This is the back story to the book Lean University.
Higher education has been in trouble for some time now. Why is that? In part, it is because university leaders have long thought universities are different from other types of organizations – so much so, that they can manage poorly for decades and largely ignore the environment around them, and that there would be no great consequences for doing that. But, complacency has caught up to those leaders who have preferred to do things the way they have always been done. Facing short-term emergencies and long-term structural challenges, universities leaders are searching for solutions to fundamental problems.
Remarkably, the get-well plan is simply to copy what other university leaders are doing. There is an almost complete lack of original and creative or innovative thinking. This is not surprising. Most organizations are led by people steeped in conventional management practice. It is rare to find a senior leader who willing to learn new and different ways of leading – to be a progressive leader. To challenge themselves as they so readily challenge others.
Having worked in higher education for 15 years, I am all too familiar with the few strengths and many weaknesses of university leadership. In particular, the large gap between what university leaders think is going on and what students experience. University leaders flaunt successes, while student lament difficulties with basic administrative and academic processes. University leaders assume teaching is good because teaching happens. They assume students (and parents) are satisfied because they smile at graduation. They ask the students questions on surveys that do not reflect the core mission of higher education. And they largely ignore student feedback.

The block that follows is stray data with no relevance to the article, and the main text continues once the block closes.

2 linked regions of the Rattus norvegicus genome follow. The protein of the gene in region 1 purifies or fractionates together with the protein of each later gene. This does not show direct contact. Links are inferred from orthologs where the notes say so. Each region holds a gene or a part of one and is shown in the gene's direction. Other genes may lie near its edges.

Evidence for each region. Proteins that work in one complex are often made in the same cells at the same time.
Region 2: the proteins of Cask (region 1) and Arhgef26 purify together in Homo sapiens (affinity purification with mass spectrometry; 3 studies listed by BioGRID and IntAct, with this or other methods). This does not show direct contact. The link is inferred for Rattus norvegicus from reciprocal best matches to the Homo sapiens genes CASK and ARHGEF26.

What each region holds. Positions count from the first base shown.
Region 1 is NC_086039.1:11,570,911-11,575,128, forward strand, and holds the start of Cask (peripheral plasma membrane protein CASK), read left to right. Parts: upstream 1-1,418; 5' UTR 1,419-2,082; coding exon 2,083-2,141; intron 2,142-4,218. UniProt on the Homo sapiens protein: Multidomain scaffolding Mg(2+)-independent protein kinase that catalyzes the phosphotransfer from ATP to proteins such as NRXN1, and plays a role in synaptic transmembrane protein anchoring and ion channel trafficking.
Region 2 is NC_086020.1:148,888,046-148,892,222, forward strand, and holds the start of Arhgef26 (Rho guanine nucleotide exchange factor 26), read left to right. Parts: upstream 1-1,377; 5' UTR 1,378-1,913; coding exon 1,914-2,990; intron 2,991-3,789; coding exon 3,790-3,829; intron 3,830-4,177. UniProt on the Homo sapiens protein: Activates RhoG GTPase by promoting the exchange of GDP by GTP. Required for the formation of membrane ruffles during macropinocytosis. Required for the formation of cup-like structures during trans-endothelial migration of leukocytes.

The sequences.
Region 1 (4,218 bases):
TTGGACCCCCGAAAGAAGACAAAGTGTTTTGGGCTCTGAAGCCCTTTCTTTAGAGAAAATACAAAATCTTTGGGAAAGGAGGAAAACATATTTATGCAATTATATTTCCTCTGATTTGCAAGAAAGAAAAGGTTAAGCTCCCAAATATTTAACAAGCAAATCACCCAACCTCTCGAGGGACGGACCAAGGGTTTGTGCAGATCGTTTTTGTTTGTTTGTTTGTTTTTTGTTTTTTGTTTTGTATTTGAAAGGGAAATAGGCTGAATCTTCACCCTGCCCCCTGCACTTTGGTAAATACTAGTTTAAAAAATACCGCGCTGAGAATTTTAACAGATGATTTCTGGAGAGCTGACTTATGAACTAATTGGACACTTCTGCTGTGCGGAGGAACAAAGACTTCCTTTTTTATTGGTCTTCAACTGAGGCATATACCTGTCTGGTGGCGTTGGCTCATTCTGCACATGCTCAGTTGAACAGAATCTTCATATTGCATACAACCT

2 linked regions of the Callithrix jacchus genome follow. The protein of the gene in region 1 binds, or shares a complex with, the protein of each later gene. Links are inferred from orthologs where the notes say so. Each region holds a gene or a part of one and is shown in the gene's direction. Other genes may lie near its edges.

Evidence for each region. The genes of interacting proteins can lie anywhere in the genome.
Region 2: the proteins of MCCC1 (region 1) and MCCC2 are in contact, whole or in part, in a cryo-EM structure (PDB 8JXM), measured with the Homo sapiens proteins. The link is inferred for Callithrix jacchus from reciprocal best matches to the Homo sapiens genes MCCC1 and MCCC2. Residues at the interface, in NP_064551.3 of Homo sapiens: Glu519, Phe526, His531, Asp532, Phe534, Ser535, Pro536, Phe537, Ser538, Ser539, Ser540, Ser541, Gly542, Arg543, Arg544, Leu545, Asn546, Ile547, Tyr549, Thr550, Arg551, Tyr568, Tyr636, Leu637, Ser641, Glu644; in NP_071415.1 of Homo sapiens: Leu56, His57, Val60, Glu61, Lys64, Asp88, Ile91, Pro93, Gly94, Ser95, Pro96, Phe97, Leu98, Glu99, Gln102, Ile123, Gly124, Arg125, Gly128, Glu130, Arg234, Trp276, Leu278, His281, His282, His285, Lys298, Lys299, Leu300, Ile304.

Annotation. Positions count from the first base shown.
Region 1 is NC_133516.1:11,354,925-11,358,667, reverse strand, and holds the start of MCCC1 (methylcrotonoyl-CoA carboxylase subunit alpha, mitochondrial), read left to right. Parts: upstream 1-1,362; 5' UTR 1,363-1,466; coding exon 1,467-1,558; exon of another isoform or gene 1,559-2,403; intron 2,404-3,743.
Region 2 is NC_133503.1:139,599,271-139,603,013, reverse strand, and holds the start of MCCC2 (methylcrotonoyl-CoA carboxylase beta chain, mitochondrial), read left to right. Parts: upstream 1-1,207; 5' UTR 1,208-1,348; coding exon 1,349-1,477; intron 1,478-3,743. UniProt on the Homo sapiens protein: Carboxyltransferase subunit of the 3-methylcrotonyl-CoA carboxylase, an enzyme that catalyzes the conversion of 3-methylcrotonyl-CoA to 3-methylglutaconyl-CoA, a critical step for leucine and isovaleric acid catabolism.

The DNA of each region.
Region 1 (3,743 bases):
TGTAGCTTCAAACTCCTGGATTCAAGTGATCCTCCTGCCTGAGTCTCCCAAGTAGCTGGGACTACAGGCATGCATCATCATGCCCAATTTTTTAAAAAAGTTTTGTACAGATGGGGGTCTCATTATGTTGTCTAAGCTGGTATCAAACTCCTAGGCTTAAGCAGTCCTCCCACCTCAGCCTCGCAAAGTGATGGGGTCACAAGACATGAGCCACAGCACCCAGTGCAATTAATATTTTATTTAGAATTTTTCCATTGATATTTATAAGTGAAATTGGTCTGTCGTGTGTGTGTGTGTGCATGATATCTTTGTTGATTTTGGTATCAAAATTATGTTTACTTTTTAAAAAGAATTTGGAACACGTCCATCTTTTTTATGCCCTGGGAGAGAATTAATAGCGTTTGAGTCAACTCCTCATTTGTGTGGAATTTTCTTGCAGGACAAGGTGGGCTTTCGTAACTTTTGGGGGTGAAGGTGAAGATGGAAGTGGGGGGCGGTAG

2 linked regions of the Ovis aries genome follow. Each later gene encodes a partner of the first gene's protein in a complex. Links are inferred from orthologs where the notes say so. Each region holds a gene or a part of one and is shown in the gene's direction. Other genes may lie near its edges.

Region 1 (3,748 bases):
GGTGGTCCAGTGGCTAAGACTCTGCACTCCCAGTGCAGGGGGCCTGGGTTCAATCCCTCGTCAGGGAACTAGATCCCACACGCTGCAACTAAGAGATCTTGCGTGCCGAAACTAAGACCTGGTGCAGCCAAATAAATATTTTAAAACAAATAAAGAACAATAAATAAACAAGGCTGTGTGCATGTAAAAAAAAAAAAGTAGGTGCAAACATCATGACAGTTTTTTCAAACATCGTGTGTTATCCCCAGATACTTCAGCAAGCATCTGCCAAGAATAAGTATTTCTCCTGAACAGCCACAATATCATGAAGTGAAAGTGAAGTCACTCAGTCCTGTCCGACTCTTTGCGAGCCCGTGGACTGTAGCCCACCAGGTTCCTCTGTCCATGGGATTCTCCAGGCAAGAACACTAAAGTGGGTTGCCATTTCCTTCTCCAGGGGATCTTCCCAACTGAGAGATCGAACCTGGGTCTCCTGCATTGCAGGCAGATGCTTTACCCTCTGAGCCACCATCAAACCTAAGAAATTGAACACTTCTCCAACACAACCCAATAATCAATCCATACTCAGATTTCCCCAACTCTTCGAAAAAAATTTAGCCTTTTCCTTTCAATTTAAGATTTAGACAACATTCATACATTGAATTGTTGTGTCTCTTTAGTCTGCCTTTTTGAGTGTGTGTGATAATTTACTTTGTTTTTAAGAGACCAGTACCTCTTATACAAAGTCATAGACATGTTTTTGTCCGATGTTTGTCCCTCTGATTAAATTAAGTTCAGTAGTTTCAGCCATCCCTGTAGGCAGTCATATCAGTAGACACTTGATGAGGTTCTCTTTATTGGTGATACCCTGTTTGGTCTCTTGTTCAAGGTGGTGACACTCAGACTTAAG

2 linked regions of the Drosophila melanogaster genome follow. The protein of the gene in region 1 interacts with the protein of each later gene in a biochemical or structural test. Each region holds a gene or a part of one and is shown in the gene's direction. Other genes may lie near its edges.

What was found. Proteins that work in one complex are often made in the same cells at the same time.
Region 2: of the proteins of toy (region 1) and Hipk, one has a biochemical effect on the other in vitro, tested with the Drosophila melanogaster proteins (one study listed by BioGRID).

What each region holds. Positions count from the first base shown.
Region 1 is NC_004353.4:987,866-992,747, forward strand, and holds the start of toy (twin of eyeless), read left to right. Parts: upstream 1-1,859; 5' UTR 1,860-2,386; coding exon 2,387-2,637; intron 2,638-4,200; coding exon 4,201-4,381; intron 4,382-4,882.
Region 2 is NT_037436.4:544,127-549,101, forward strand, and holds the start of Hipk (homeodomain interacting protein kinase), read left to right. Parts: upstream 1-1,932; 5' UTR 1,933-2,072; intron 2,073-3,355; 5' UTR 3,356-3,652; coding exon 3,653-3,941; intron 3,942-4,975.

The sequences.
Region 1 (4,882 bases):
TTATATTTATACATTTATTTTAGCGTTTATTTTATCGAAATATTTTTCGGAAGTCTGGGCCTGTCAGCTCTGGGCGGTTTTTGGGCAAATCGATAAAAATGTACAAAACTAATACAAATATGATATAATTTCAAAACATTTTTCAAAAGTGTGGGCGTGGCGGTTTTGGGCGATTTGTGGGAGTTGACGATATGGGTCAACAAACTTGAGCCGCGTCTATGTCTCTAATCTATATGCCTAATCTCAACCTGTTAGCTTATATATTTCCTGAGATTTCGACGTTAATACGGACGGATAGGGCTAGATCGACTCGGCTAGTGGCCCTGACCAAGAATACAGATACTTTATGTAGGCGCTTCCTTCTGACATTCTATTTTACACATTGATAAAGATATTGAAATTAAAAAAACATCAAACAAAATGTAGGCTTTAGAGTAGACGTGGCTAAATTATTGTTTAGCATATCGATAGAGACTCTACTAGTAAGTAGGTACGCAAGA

This is not much of a problem when students have no choice; when higher education is a sellers’ market. But, higher education has quickly shifted from a sellers’ market to a buyers’ market (driven in part by steady increases in tuition and steady declines in real income). That’s a huge change for leaders who have know only sellers’ markets. They are not prepared to lead the university forward in competitive buyer’s markets.
At the same time, the value of higher education proposition has declined for students, payers, and employers. That, along with demographic trends, leaders to lower enrollments, so every leader commissions a team to create an enrollment improvement plan that looks like every other university’s enrollment improvement plan. How do you improve the value proposition in an increasingly competitive buyers’ market? How do you deal with all these problems in ways that lead to actual improvement, as opposed to the appearance of improvement?
I wrote Lean University to educate university leaders of a practical, alternative approach for improving how to lead and manage higher education institutions. It is an approach that has worked very well in other organizations where leaders were willing to learn new ways of thinking and doing things, and to lead others by demonstrating what they have learned though daily practice. Lean University informs university leaders, from department chairs to president and board members, of the purpose and rationale of Lean management and how it is a management system as well suited for higher education as it is for hospitals or manufacturing businesses. It offers a better and clearer vision for meeting the needs of students, payers, and other key stakeholders.
Alternative courses of action will likely consume a lot of time and cost a lot money with no actual improvement in administrative and academic processes, leaving the value proposition for students and payer largely unchanged. While money wasted can be replaced, but lost time cannot be recovered. Leaders, real leaders, are more responsible for time than for money (budgets). Lean University teach that to them.